By Sam Cortes, Communications Coordinator

As football season is in full gear, many athletes have not competed at high intensities for some time. Some of the most common injuries in the physical sport of football include concussions, hamstring, ACL/MCL and shoulder dislocations, and clavicle fractures. 

It is essential to bring forward injury prevention techniques and tactics to ensure athletes are protecting their bodies.


Proper Tackling Technique and Falling Techniques

Dr. Gail Sawa, a physician at the Sport Manitoba Clinic, stresses that following the fundamentals of proper tackling and falling techniques is critical in preventing concussions and further injuries. 

Tackling Technique 

The Safe Contact tackling technique, brought forward by Football Canada, highlights making contact with the chest and front shoulder while keeping their head up. For a powerful tackle, this technique also enforces the use of the hips and hands. Not only does this technique ensure increased safety, but it also increases defensive turnovers. Football coaches are prompted to follow the Safe Tackling reverse progression module, which demonstrates the fundamental skill before breaking it into separate components (pre-contact, finish, strike, profile, shimmy). 

Falling Technique

Learning proper falling techniques in football is also essential to prevent injuries. Rather than landing on “hard” and small surface areas of your body, like the elbow, wrist, hip, or shoulder, try landing on “soft” and large surface areas of your body, like the side of your bum, lower back, or back of your shoulder. By landing on a larger surface area, the force of the impact is further spread, resulting in a reduced risk of injury. 


Working on Spatial Awareness 

You may have heard your coach yell, “keep your head up”, in other words, they are encouraging you to be aware of the space around you. Keeping your head up also includes:

  • Knowing where your players and the opposition are 
  • Having an idea of what you want to do with the ball when received, and
  • Always being ready for the next play without thinking about it.

By practicing drills that enhance spatial awareness skills, your ability to use your peripheral vision and awareness of surroundings will increase, which will lead to avoiding injuries and collisions. 

Glazier Clinics provides an excellent example of a spatial awareness drill for coaches to implement into their practices plans. 

(source: Glazier Clinics)



Body Equipment Fit

Dr. Sawa also emphasized ensuring proper equipment fit plays a prominent role in injury prevention – especially concussions, shoulder dislocations, and clavicle fractures. Football players should wear all the proper and regulated equipment. All equipment should be worn during games AND practices. 

For more information on how to guarantee a proper fit, click here!


Proper and Well-Fitting Helmet

Before you even begin trying on helmets, it is imperative to make sure that the helmet has a current NOCSAE certification stamp and warning label. The general fit of the helmet should be snug, with no spaces between the padding and your head. The helmet should not slide around on the head when the chin strap is in place. There are many inconsistent sizes of helmets when it comes to brands, so it is important to check the sizing manuals. Proper fitting helmets will help prevent the chances of a severe brain or head injury.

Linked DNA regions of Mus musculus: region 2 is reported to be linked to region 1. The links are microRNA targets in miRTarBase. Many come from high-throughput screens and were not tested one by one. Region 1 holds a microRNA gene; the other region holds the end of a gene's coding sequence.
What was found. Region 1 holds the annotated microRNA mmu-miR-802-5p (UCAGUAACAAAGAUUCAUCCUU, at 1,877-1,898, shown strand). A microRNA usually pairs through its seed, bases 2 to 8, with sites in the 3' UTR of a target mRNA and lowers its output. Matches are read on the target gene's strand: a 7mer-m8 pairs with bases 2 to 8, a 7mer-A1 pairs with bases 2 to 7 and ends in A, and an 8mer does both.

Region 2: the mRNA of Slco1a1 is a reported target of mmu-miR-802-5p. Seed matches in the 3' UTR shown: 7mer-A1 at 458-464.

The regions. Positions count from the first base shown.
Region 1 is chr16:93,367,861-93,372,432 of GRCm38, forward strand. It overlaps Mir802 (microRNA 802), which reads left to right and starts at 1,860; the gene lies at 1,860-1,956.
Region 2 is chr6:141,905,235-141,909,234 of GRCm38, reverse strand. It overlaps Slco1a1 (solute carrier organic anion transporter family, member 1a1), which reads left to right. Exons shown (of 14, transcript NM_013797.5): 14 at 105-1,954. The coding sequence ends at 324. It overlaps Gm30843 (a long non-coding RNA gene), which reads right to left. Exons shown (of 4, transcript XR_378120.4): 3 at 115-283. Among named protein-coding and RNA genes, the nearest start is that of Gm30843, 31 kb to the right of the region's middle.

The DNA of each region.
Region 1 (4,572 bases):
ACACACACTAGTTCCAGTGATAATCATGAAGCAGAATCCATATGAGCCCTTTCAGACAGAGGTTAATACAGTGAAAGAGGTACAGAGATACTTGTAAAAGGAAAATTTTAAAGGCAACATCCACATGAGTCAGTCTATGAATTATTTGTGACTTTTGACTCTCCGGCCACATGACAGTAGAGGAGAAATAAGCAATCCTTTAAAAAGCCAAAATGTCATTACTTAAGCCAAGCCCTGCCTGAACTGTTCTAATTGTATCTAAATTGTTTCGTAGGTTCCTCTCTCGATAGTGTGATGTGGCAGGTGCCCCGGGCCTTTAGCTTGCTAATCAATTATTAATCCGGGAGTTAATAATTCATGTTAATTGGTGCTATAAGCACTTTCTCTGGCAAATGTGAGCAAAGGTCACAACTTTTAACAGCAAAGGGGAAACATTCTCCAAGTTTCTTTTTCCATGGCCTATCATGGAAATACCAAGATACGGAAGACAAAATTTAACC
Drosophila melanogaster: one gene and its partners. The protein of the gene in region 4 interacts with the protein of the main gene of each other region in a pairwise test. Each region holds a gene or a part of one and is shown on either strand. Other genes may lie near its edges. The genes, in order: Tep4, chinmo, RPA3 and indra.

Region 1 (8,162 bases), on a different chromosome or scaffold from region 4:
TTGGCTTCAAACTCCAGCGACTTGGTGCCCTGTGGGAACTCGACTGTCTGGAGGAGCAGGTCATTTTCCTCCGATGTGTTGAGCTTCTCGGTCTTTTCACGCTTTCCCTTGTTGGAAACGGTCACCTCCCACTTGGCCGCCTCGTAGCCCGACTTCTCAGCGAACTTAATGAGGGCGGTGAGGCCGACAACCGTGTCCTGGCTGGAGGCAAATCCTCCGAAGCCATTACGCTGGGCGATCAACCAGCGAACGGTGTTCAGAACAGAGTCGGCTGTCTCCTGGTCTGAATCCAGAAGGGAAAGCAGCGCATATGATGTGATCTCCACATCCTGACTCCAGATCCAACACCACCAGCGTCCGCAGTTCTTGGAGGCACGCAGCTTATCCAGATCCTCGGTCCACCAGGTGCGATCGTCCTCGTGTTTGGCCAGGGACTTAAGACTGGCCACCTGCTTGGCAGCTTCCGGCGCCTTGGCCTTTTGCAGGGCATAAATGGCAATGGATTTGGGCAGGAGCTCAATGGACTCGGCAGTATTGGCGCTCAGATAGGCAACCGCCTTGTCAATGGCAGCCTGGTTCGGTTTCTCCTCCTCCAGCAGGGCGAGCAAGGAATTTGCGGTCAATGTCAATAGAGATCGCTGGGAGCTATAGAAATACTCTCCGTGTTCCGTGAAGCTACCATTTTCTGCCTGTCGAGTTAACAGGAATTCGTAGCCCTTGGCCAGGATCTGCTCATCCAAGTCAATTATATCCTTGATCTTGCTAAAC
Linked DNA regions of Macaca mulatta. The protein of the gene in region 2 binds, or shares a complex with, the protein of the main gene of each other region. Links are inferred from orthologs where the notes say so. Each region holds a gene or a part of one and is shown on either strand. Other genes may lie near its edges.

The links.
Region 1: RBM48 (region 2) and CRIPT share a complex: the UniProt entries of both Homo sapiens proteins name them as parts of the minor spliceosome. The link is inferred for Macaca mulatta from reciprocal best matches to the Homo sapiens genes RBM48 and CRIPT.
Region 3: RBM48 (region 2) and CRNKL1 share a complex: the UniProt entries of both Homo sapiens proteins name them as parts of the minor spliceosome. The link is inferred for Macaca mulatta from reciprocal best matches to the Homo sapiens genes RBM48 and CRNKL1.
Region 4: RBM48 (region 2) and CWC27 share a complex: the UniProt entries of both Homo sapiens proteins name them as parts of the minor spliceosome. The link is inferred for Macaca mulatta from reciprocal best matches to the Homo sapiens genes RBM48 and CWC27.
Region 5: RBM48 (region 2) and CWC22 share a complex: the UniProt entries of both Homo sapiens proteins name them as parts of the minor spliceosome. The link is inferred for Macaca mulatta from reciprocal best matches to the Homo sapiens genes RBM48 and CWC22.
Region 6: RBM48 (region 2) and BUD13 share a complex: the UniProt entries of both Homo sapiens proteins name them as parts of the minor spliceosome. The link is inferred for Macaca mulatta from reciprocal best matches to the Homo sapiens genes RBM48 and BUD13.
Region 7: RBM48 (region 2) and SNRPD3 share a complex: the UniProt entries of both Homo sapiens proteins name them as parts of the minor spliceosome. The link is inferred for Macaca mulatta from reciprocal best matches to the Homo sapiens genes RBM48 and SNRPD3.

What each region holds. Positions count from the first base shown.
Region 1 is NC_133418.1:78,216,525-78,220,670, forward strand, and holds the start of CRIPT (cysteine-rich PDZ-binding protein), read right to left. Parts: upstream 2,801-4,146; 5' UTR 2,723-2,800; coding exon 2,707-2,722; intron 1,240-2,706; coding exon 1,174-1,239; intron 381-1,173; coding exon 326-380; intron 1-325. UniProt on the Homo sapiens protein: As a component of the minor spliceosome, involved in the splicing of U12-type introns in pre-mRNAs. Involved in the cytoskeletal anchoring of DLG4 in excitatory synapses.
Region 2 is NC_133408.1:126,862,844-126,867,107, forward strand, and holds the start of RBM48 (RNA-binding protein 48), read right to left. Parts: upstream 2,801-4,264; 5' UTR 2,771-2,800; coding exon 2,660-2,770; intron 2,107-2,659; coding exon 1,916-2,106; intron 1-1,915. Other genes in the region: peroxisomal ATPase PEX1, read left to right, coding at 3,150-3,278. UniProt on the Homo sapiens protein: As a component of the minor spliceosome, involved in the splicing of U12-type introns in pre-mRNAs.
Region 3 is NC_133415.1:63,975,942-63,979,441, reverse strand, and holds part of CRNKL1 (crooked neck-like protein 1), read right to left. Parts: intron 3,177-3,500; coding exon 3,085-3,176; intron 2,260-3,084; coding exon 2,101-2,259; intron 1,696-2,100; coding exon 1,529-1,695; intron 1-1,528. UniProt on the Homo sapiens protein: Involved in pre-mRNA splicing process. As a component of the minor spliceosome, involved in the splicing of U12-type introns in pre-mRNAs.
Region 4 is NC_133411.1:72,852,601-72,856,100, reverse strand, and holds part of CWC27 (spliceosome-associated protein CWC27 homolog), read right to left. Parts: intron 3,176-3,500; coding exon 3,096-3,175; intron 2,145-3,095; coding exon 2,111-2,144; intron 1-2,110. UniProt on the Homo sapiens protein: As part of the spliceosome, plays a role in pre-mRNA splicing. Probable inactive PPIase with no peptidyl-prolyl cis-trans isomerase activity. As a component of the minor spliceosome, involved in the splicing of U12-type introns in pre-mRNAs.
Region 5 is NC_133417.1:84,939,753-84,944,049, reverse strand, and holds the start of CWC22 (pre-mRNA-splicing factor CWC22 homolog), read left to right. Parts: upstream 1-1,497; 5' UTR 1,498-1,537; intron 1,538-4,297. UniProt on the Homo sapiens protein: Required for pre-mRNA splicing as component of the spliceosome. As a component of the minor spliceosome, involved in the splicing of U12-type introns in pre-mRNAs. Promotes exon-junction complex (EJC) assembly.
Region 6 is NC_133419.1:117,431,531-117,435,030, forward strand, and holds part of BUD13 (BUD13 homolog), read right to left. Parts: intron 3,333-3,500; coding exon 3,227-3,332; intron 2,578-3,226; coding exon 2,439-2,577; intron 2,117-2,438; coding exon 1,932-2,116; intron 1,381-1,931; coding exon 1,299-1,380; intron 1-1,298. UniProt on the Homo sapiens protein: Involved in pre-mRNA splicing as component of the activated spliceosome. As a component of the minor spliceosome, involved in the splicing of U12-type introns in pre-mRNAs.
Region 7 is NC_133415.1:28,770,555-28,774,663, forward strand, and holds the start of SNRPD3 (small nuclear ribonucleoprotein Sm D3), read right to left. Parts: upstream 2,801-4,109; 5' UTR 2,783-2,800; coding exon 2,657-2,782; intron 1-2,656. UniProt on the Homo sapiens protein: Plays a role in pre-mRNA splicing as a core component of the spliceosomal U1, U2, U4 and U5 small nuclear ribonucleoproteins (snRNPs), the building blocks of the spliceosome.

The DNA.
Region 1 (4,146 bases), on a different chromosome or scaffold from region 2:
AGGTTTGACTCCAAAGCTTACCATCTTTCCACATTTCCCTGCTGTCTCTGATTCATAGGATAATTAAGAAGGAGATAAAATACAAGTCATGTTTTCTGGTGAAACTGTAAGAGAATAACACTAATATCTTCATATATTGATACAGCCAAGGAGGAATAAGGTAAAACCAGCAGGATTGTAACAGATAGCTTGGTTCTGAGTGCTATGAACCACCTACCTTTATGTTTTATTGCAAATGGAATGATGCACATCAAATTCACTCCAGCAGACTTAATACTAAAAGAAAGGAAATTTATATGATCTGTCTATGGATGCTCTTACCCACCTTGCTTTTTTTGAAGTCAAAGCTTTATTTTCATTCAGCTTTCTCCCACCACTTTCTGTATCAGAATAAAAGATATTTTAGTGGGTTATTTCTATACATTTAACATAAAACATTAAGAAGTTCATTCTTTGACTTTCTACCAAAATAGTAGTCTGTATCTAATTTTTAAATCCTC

Explore more information on helmet fitting

Where to Buy New and Used Football Equipment

Football Canada recommends that athletes purchase the best equipment that is available to them. The best does not always mean the most expensive, but should be fitted carefully to the individual. It is crucial to maintain equipment as you grow. Compared to a life jacket, you need to change sizes according to your height and weight as you grow. 

Play it Again Sports has a great variety of new and used football equipment. 


Plyometric Training for Preventing Ligament and Tendon/Muscle Injuries

Plyometric training, or jump training, includes power-building exercises in which muscles exert maximum force in the shortest time. Although these types of movements are predominantly used in athlete training, everyone can benefit from them. 

Plyos are a muscle contraction while lengthening/decelerating (eccentric), which helps improve the development of explosive power for sport. If performed correctly, it can also help in injury prevention.

The majority of acute injuries come from the result of landing, not jumping. This may seem a little silly, but taking the time to train with proper alignment and landing positioning is necessary for athletes to prepare themselves for awkward lands in games. 

Sport Manitoba Performance has various exercises provided for athletes to include Plyometric training in their workouts. 

More information on plyometric training points and exercises.


Officials and Coaches: Be Aware of Concussion Signs and Protocols

As important as it is for the athletes to be aware of concussion signs and protocols, it is also critical for officials and coaches to understand the signs, symptoms, and what to do if a concussion occurs. Sport Manitoba provides an excellent resource taking you through what a concussion is/what happens, how they occur, symptoms, whom to tell, screening, prevention, and returning to play. Check out Sport Manitoba’s concussion resources. 

For more information regarding injury prevention, contact Sport Manitoba Clinic or Sport Manitoba Performance:

Sport Manitoba Clinic


Sport Manitoba Performance